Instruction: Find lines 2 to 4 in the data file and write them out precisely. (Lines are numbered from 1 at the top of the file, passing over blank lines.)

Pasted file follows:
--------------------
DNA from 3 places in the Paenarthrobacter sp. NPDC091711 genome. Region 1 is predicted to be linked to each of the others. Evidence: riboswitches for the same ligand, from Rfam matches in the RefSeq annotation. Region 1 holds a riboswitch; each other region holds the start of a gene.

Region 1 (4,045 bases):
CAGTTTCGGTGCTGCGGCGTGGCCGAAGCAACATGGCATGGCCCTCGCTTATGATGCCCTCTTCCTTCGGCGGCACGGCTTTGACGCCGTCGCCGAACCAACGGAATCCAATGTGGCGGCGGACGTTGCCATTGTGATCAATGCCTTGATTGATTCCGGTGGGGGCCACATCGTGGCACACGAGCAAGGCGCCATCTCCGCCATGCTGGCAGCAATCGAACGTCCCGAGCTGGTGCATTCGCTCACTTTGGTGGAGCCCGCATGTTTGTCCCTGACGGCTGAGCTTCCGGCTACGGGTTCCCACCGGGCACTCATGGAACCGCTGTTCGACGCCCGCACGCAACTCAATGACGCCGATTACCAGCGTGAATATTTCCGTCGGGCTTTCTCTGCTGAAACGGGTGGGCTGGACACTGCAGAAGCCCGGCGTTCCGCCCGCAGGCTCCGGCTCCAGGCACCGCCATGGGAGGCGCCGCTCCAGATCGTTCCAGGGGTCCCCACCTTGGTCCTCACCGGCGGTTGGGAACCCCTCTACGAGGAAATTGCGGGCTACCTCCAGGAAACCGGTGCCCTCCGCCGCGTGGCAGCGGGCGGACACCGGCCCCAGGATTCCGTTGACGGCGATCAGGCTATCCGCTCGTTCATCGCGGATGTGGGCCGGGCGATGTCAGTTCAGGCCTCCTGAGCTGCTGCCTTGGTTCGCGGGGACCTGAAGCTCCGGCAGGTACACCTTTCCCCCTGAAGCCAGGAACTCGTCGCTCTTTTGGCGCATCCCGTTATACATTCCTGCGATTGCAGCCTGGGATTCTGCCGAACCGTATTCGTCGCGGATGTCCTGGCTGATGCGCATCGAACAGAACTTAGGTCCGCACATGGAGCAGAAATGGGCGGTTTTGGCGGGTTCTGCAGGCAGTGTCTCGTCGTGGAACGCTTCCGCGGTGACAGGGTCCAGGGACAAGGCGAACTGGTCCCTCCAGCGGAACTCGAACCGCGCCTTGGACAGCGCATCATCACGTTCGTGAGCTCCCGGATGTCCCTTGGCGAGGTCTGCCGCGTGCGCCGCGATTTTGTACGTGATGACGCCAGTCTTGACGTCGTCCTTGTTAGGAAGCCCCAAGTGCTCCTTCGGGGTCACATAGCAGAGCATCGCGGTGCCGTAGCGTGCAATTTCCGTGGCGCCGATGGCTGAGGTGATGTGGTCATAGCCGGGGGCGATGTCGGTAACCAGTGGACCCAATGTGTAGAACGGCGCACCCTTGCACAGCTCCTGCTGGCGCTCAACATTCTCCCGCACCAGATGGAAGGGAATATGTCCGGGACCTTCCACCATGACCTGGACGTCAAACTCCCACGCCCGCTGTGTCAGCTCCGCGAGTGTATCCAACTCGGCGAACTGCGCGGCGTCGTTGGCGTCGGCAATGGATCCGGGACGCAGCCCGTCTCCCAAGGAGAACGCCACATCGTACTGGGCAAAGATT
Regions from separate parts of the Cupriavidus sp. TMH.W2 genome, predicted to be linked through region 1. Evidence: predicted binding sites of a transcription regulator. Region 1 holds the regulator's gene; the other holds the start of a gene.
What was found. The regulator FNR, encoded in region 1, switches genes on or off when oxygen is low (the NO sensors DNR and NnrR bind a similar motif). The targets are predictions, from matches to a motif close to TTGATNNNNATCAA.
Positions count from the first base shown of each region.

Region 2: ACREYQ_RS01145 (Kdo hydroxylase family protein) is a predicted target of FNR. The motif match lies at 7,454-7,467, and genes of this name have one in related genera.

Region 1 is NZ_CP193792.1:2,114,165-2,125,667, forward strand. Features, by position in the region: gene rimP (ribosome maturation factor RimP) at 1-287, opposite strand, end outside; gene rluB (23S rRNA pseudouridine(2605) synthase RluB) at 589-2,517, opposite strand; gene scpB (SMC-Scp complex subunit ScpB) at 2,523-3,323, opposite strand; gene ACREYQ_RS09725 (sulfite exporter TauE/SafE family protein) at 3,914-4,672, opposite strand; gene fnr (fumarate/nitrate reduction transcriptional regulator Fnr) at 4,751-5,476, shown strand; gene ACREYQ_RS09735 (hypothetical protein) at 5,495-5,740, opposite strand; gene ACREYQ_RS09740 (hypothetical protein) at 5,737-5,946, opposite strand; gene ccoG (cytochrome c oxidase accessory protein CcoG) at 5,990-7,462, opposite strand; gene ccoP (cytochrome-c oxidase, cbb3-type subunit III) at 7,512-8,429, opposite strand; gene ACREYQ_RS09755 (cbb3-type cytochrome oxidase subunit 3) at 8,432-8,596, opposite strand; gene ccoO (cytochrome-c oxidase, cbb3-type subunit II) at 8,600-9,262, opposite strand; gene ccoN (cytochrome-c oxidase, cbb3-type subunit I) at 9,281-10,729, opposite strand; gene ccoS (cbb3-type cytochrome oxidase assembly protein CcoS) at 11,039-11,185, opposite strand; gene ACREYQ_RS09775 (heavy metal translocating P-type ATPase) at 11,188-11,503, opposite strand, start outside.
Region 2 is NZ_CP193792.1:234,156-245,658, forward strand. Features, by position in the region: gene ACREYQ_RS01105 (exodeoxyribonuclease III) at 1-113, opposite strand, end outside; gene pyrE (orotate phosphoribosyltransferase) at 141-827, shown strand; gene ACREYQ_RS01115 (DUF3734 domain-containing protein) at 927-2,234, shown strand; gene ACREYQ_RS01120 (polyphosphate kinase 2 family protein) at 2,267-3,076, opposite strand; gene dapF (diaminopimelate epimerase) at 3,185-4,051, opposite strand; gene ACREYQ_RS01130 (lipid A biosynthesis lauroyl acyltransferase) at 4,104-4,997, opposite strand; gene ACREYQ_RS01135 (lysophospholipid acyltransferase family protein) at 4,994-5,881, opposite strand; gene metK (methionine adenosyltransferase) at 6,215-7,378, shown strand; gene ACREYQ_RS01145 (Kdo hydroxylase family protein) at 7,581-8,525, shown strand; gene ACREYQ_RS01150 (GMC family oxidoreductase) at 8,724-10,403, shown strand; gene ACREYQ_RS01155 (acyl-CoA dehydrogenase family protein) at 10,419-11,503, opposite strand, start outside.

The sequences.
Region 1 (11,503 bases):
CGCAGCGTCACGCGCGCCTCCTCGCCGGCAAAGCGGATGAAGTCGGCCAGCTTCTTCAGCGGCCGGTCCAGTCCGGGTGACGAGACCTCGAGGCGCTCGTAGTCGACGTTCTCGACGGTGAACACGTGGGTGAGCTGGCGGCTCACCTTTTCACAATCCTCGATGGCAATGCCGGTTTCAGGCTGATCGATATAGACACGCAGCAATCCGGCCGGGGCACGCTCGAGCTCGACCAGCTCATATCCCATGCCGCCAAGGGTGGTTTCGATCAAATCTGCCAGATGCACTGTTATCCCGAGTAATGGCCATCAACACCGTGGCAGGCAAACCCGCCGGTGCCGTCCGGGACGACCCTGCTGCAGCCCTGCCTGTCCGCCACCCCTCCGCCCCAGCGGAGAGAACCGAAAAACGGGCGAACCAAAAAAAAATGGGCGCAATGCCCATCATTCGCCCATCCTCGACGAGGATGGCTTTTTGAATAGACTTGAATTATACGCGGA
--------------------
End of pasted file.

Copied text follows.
Region 1 (4,045 bases):
CAGTTTCGGTGCTGCGGCGTGGCCGAAGCAACATGGCATGGCCCTCGCTTATGATGCCCTCTTCCTTCGGCGGCACGGCTTTGACGCCGTCGCCGAACCAACGGAATCCAATGTGGCGGCGGACGTTGCCATTGTGATCAATGCCTTGATTGATTCCGGTGGGGGCCACATCGTGGCACACGAGCAAGGCGCCATCTCCGCCATGCTGGCAGCAATCGAACGTCCCGAGCTGGTGCATTCGCTCACTTTGGTGGAGCCCGCATGTTTGTCCCTGACGGCTGAGCTTCCGGCTACGGGTTCCCACCGGGCACTCATGGAACCGCTGTTCGACGCCCGCACGCAACTCAATGACGCCGATTACCAGCGTGAATATTTCCGTCGGGCTTTCTCTGCTGAAACGGGTGGGCTGGACACTGCAGAAGCCCGGCGTTCCGCCCGCAGGCTCCGGCTCCAGGCACCGCCATGGGAGGCGCCGCTCCAGATCGTTCCAGGGGTCCCCACCTTGGTCCTCACCGGCGGTTGGGAACCCCTCTACGAGGAAATTGCGGGCTACCTCCAGGAAACCGGTGCCCTCCGCCGCGTGGCAGCGGGCGGACACCGGCCCCAGGATTCCGTTGACGGCGATCAGGCTATCCGCTCGTTCATCGCGGATGTGGGCCGGGCGATGTCAGTTCAGGCCTCCTGAGCTGCTGCCTTGGTTCGCGGGGACCTGAAGCTCCGGCAGGTACACCTTTCCCCCTGAAGCCAGGAACTCGTCGCTCTTTTGGCGCATCCCGTTATACATTCCTGCGATTGCAGCCTGGGATTCTGCCGAACCGTATTCGTCGCGGATGTCCTGGCTGATGCGCATCGAACAGAACTTAGGTCCGCACATGGAGCAGAAATGGGCGGTTTTGGCGGGTTCTGCAGGCAGTGTCTCGTCGTGGAACGCTTCCGCGGTGACAGGGTCCAGGGACAAGGCGAACTGGTCCCTCCAGCGGAACTCGAACCGCGCCTTGGACAGCGCATCATCACGTTCGTGAGCTCCCGGATGTCCCTTGGCGAGGTCTGCCGCGTGCGCCGCGATTTTGTACGTGATGACGCCAGTCTTGACGTCGTCCTTGTTAGGAAGCCCCAAGTGCTCCTTCGGGGTCACATAGCAGAGCATCGCGGTGCCGTAGCGTGCAATTTCCGTGGCGCCGATGGCTGAGGTGATGTGGTCATAGCCGGGGGCGATGTCGGTAACCAGTGGACCCAATGTGTAGAACGGCGCACCCTTGCACAGCTCCTGCTGGCGCTCAACATTCTCCCGCACCAGATGGAAGGGAATATGTCCGGGACCTTCCACCATGACCTGGACGTCAAACTCCCACGCCCGCTGTGTCAGCTCCGCGAGTGTATCCAACTCGGCGAACTGCGCGGCGTCGTTGGCGTCGGCAATGGATCCGGGACGCAGCCCGTCTCCCAAGGAGAACGCCACATCGTACTGGGCAAAGATT
Regions from separate parts of the Cupriavidus sp. TMH.W2 genome, predicted to be linked through region 1. Evidence: predicted binding sites of a transcription regulator. Region 1 holds the regulator's gene; the other holds the start of a gene.